When it catches fire

Can you ever tire of a sunset? In lieu of yesterday’s post about the mutability of the river, this evening it rendered a full on show. My greatest pride in the capture is that I knew it was coming. Early in the afternoon, I watched as flat, patchy clouds were gathering in what is referred to as the mackerel sky (cirrocumulus). And since they were off the horizon, I knew the sun would catch them on fire once it slipped below them. When I arrived to this spot, an interesting surprise was in store.

Quick backstory. For years I have encountered balanced stones along the river. Stones roughly a foot long stacked up sometimes 10-15 high in intricate designs that look like small models of ancient monolithic structures. As I was getting my gear together, I met North Watt, the man behind these stone balances. But North had some bad news and told me had been banished from the area (for thirty days) by a park ranger for balancing the stones. (I know, right). The given reason was that the stones were on the river bank to prevent erosion. I understand the truth behind that reason, but on the other hand, it’s pretty asinine BS. I would understand if North has been hoisting up the large stones or throwing the stones in the river when he was finished. He pulls from the edge, balances a few, and photographs them with other landscape elements in the background. Usually by the next day they have tumbled back into the recesses from which they were lifted. It gets under my skin a bit because of all the real environmental detriments to the river I see during my excursions, detriments a bit more worthwhile in policing. In the end though, we hung out and photographed a remarkable and glorious sunset.

The top image on this post is a stitch of four exposures. My wide-angle lens could get all the way around this cloud formation. Besides stitching, it is pretty much SOOC. The only adjustment I made was to the white balance in LR before sending to Photoshop to stitch. The below image was right when sun dipped into that sweet spot of clear sky between the clouds and horizon. Maybe 3 minutes later did it transform into the red fire of the first photograph. With this one, I manually blended two exposures in Lightroom, trying out a cross-balancing technique. For one image I kicked the white balance up to 7500k, and for another one that was taken at +1EV, I applied a cooler white balance of around 3500k. I then manually blended parts of the cooler sky and foreground into the warmer photography using layer masks.

15 thoughts on “When it catches fire

  1. Wow, when I saw the first image I thought…what a great shot! Then, when I scrolled further and saw the second shot, I thought the first sucked (ahahaha, it doesn’t suck Brandon just kidding) and the second ROCKS!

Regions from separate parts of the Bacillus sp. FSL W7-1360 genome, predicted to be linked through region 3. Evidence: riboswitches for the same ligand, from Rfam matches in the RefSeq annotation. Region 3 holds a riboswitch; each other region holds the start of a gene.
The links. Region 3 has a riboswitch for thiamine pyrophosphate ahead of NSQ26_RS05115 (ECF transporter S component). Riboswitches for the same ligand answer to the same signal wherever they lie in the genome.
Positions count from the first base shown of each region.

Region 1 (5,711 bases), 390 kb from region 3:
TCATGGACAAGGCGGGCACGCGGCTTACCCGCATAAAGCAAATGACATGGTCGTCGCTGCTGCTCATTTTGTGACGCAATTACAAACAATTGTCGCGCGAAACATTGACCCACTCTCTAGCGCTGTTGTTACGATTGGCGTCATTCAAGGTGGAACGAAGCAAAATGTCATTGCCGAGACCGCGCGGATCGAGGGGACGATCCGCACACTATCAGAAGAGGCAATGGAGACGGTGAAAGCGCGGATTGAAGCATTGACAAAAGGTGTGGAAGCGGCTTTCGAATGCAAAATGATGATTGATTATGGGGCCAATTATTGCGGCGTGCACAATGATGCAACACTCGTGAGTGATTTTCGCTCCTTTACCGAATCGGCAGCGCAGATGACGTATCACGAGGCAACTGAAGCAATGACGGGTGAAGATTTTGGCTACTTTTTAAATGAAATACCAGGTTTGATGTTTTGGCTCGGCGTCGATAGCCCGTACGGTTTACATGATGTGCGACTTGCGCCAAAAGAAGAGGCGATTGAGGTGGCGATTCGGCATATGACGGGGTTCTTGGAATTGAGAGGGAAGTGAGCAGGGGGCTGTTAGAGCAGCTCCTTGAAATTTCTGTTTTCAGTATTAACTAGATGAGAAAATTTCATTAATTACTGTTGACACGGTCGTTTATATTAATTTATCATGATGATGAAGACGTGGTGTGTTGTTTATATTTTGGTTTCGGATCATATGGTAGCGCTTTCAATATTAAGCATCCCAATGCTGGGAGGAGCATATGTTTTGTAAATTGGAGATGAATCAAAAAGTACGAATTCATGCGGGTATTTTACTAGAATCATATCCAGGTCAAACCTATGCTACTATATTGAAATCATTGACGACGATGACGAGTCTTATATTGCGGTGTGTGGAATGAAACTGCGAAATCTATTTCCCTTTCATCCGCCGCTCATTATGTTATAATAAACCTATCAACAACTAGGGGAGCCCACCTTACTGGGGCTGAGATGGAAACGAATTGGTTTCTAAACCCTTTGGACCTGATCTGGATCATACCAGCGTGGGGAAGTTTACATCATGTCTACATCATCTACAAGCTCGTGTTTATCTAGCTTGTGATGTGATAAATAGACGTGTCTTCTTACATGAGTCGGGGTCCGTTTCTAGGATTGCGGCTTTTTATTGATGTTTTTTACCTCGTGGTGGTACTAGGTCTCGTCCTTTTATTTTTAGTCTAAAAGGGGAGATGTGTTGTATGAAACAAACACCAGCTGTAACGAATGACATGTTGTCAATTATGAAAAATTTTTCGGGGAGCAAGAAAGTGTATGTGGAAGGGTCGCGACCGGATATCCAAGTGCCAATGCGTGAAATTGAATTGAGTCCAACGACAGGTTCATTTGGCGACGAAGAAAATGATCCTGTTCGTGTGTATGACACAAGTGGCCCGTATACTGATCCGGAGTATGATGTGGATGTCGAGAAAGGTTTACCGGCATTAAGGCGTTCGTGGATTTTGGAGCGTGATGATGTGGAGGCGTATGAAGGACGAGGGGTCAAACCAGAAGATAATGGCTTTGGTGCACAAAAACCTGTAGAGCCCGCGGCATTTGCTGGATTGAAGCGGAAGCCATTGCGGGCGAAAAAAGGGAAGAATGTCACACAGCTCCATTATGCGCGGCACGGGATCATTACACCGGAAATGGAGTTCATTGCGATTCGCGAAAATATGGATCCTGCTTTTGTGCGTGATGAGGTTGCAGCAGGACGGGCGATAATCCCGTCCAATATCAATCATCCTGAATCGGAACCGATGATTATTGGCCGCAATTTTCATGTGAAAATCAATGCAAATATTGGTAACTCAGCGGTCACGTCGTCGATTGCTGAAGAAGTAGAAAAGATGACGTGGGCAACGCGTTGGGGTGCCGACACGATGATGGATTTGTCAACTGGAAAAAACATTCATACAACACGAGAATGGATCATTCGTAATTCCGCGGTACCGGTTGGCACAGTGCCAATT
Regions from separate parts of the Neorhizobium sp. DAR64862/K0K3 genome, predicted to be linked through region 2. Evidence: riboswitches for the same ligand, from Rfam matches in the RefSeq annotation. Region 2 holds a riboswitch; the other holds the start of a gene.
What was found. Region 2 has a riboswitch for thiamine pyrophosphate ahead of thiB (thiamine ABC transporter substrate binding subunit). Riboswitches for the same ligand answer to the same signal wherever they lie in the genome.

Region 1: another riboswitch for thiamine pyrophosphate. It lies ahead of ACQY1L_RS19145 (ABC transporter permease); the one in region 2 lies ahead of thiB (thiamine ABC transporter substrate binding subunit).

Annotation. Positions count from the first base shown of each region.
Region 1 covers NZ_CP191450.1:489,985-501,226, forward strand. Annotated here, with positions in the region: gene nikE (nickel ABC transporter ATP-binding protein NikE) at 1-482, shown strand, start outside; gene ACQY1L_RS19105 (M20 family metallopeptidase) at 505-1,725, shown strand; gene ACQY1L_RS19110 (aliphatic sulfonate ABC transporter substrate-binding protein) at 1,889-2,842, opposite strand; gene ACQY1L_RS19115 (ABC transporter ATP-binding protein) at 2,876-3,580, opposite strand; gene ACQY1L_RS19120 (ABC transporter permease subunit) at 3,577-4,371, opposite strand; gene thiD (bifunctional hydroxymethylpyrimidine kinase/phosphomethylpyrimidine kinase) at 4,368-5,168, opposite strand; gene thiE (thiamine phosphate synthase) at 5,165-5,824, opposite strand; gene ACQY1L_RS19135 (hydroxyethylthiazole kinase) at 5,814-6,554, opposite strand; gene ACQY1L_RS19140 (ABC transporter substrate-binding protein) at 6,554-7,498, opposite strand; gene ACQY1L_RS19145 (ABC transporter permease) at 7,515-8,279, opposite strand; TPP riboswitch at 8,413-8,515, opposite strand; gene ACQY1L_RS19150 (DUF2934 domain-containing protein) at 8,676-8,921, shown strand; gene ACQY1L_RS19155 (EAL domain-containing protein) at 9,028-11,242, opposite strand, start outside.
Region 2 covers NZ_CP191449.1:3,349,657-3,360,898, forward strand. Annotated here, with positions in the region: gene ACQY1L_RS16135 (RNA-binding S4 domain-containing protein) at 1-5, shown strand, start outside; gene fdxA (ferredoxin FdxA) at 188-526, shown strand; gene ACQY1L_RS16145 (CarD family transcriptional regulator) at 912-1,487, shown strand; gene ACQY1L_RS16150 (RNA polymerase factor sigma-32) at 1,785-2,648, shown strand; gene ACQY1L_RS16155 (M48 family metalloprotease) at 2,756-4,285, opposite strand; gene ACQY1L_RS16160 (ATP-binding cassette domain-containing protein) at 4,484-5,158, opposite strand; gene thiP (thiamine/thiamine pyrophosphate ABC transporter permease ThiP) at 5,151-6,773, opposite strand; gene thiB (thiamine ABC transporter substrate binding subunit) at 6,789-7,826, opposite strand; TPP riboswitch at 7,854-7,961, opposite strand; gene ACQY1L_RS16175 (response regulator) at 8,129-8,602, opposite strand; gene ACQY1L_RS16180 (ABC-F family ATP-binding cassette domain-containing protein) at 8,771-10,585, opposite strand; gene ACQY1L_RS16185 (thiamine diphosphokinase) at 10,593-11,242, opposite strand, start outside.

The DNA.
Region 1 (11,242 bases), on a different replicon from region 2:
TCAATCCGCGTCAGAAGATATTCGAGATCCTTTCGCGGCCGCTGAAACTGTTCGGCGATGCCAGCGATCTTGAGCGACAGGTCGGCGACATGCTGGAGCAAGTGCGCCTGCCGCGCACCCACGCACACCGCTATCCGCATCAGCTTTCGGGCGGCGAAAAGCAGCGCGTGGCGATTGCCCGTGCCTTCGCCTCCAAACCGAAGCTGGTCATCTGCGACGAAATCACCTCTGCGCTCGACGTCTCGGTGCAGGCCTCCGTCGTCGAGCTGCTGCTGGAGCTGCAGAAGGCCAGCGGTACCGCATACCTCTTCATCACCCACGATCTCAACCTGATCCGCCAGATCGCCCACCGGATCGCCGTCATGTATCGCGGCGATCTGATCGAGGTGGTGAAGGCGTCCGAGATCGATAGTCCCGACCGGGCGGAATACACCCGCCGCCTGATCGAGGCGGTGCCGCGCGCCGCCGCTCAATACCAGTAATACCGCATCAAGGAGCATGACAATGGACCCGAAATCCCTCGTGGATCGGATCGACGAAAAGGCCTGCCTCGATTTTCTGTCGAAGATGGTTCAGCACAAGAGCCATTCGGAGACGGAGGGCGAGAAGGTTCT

What an interesting story about North, I tend to agree that it’s BS however, I can see the reasoning (but come on, 30 days?)!

    As always Brandon, excellent job!!

    1. Thanks, David. The 2nd one I like better too, but I had to toss the pano up for the sake of the labor involved :). And as I said, I understand the reasoning. But if you look at the rocks in the foreground of the second, this guy is taking maybe 4-5 and balancing them to shoot the sunsets through the crevices. Meanwhile, you can’t walk fifty yards into the surrounding woods and not run into someone’s junk drop-off or even worse, forgotten animal traps often with skeletal remains about, all of which seems like it is never policed in any fashion.

  2. I’m with David. I saw the first image and thought it was a beautiful sunset with great colours and nice textures in the sky and then the second image just went BLAM! and blew me away! Your description lost me though, I’m not getting how you did it. Perhaps this is a good DDT post…

    1. Thanks, Mike. And from reading my notes on the 2nd, it is a bit thin and with error…the two exposures were blended together using layer masks in Photoshop (not Lightroom). In Lightroom, I took the normal EV and gave it a warmer white balance and then took the +1EV and gave it a cooler white balance. I then sent both to Photoshop and stacked the the darker (normal EV) on top of the cooler (+1EV). I applied a layer mask to the top (darker EV), and then masked selections of the cooler exposure through in key areas to lighten up the foreground and add some tones to the sky. I agree, it sounds like a post for DDT! I’ll work on it this week.

  3. Hmm, this cross-balancing technique in blending exposures sounds very interesting. I should really get a move on learning how to mask (or layer mask) in Photoshop. I suppose I need to learn PS too. But thank you for describing your blend technique.

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